Ten minutes in Soet Bobby, from the “slow news” organization Tortoise Media, there is a massive spoilage that in theory should blow the wind out of the entire series. This new six-part podcast tells of a scam, but also of a love affair. It is, as presenter and investigative reporter Alexi Mostrous describes it, “a screwed-up, crazy kind of love story filled with death, lies and witness protection programs”. At the center is Kirat, a 30-year-old woman who meets a cardiologist named Bobby online and is manipulated and forced by him for more than 10 years, leading to the loss of her friends and her career. But we soon learn that this man is not who he says he is. While his identity is that of a real person, he is played by a deceiver. He’s actually a catfish – a person who uses a fake online identity.
Soet Bobby is not your regular true crime podcast. To begin with, there is no corpse, which is both a rarity and a relief. More surprising is the question of whether a crime was committed; British legislation is somewhat woolly when it comes to baby fish. But the whodunnit aspect remains, even though Mostrous’ primary concern is not so much “who”, but “how” and “why”.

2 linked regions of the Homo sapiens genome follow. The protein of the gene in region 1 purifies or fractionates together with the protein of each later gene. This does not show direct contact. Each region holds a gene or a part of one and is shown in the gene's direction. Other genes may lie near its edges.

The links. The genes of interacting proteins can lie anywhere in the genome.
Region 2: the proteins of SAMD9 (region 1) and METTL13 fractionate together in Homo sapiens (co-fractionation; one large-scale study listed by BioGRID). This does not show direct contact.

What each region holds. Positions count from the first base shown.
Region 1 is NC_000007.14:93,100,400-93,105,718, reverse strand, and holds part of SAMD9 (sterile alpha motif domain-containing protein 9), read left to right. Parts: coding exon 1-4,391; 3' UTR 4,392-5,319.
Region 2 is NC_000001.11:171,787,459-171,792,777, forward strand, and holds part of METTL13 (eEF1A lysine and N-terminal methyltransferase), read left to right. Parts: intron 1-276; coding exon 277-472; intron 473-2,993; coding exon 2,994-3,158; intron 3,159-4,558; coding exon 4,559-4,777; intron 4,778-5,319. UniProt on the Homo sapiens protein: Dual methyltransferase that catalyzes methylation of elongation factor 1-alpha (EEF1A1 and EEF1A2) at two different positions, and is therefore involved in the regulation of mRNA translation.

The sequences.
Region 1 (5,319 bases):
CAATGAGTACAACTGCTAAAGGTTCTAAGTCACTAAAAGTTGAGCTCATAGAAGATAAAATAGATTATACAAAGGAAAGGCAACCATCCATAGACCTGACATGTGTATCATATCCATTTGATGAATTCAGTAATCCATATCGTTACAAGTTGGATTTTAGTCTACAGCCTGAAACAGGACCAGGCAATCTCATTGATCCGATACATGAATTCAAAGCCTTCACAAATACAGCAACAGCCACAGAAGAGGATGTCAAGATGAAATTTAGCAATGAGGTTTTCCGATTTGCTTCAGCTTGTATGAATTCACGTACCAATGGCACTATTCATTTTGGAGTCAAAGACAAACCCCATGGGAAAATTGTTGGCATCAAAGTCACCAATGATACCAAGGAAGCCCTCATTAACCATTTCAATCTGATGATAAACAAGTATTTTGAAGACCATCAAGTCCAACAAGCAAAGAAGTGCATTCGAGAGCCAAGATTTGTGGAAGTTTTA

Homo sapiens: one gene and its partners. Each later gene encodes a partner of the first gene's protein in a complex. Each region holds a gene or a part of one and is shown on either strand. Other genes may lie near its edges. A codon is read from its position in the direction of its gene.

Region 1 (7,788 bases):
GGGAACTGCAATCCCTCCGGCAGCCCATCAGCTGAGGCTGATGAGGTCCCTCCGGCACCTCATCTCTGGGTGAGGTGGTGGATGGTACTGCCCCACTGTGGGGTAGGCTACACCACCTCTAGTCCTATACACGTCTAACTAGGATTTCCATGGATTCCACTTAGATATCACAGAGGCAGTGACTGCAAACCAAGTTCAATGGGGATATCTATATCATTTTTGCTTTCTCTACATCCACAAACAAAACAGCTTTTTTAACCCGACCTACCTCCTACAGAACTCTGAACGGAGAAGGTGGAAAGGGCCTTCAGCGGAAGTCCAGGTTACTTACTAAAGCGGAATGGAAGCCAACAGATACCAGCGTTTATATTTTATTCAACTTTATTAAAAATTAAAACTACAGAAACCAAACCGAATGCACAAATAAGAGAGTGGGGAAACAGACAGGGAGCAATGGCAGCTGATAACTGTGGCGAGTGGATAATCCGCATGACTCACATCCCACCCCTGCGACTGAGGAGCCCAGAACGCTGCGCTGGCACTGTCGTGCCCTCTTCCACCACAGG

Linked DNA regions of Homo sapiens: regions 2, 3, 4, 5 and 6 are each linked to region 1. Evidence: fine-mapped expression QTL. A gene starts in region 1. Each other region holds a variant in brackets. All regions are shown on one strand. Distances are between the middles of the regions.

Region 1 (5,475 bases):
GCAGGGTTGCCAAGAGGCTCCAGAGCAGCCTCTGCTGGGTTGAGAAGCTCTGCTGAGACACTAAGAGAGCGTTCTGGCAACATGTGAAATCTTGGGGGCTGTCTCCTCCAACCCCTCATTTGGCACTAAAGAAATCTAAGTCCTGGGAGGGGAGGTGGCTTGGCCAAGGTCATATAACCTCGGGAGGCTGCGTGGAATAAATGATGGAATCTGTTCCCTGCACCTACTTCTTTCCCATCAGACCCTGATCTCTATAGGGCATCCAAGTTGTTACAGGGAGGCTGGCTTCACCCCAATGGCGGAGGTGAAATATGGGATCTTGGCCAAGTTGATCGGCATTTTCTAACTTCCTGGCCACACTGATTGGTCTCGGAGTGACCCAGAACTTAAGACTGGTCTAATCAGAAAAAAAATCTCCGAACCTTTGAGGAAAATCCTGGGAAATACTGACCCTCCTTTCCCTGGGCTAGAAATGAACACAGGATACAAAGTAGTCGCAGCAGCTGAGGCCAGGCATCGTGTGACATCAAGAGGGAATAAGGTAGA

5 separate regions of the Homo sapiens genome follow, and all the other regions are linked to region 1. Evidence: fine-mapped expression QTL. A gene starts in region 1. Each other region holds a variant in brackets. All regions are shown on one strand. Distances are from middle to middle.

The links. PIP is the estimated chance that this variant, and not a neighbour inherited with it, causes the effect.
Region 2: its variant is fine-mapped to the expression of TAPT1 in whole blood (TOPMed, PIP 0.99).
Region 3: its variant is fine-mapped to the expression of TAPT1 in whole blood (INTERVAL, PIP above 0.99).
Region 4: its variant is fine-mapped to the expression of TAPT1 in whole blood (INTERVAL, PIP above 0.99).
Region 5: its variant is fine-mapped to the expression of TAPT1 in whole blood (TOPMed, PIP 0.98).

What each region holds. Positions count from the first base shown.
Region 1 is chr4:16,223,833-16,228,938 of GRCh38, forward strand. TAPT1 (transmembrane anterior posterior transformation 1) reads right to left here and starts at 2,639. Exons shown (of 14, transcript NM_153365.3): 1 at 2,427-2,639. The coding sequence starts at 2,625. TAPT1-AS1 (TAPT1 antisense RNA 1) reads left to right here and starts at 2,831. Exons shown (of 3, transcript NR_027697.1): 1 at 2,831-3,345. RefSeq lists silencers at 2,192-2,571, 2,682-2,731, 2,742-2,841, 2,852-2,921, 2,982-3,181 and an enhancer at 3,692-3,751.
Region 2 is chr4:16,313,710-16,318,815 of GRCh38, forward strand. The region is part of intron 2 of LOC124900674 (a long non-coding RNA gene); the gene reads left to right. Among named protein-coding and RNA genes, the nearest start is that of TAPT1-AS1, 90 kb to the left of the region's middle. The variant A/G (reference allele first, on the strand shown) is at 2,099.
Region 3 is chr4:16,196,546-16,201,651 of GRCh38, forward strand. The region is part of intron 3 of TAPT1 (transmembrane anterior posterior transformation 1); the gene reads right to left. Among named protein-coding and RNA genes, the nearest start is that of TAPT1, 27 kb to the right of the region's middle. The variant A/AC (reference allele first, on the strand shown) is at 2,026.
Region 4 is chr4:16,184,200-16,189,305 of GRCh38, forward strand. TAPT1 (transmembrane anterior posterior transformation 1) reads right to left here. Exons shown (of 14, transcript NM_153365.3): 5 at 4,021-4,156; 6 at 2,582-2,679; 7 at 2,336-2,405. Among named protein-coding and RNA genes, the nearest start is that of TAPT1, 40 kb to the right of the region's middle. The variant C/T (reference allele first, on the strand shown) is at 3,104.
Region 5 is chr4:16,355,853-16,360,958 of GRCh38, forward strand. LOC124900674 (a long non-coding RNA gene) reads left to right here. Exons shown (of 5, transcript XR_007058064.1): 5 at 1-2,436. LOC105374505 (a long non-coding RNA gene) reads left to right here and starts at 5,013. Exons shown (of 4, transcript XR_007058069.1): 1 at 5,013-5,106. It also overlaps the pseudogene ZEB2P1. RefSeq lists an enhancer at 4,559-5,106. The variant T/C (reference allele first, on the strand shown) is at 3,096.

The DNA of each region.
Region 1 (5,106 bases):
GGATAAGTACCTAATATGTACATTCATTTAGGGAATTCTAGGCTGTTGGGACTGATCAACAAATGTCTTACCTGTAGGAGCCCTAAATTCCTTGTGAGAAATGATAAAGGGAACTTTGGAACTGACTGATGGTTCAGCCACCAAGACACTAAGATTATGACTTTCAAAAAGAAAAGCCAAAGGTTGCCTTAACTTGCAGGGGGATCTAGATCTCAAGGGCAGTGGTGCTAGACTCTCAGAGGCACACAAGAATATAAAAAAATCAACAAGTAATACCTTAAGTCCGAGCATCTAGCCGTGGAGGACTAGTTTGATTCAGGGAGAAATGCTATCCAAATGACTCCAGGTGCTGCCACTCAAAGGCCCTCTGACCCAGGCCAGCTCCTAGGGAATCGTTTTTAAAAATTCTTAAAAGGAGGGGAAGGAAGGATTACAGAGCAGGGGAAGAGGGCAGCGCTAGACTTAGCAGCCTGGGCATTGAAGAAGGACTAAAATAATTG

The first two episodes show us how Kirat got wheeled, and for those of us who can remember a pre-internet era when relationships were personally formed, it’s bitterly fascinating. Bobby’s deception is complex, patient and brave. Important to the scam is that Kirat is part of Britain’s Sikh community, and therefore has a strong network of friends, cousins, aunts and uncles. When he makes contact via Facebook, Bobby immediately refers to members of Kirat’s family, making it easy to earn her trust. Later, he chats online with her parents and shares photos of a baby who appears to be wearing clothes Kirat bought as a gift. So is his dedication to the scam, it takes him four years to explain his feelings to her.
This is an extraordinary story made even more powerful by Mostrous’ empathic and wide-ranging reporting. In addition to talking to Kirat and sifting through several thousand voice notes and messages exchanged between her and Bobby, he also consults psychologists and criminologists. The series not only tells Kirat’s story, but a broader story about the nature of online scams and the psychology of coercion.
Credit also to Tortoise, which is shaping up to be one of the more exciting UK podcast producers, with a small but high quality portfolio including My Mother’s Murder, on the assassination of Maltese journalist Daphne Caruana Galizia, and Hidden Murders, on the true toll of domestic abuse against women. It is difficult for any British media network to go against the BBC’s huge output. But if Soet Bobby demonstrate, a carefully crafted, less-is-more approach can bear fruit.